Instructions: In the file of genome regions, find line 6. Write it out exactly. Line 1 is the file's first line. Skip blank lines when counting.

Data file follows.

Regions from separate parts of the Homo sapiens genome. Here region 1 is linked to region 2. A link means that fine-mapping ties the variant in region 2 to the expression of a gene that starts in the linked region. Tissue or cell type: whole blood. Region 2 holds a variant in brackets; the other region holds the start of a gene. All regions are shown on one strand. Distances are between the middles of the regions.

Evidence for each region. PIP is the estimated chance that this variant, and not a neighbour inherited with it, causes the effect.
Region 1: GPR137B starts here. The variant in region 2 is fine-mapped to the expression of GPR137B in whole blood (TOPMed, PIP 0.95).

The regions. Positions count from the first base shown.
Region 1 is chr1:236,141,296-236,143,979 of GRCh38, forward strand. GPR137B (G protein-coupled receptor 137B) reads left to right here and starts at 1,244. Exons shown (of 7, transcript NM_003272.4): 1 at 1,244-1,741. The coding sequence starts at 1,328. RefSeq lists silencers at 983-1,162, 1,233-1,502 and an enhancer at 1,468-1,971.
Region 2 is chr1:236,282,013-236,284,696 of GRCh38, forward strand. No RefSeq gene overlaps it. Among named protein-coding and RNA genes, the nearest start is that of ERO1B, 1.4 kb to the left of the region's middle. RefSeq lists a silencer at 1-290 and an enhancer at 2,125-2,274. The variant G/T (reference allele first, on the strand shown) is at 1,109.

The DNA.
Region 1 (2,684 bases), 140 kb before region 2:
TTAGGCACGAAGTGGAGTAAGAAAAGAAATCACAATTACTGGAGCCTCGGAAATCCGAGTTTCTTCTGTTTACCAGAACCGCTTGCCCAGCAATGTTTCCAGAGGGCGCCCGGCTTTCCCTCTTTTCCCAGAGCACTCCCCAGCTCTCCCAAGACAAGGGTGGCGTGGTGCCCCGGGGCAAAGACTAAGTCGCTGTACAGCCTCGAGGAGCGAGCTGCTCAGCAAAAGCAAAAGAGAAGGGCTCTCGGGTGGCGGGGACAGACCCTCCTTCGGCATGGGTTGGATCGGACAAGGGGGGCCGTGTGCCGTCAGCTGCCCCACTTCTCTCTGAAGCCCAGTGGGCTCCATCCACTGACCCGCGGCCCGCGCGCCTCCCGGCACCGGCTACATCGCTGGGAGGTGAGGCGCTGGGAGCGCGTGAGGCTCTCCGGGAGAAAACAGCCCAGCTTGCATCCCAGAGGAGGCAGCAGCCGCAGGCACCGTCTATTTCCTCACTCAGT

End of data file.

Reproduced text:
Region 2 is chr1:236,282,013-236,284,696 of GRCh38, forward strand. No RefSeq gene overlaps it. Among named protein-coding and RNA genes, the nearest start is that of ERO1B, 1.4 kb to the left of the region's middle. RefSeq lists a silencer at 1-290 and an enhancer at 2,125-2,274. The variant G/T (reference allele first, on the strand shown) is at 1,109.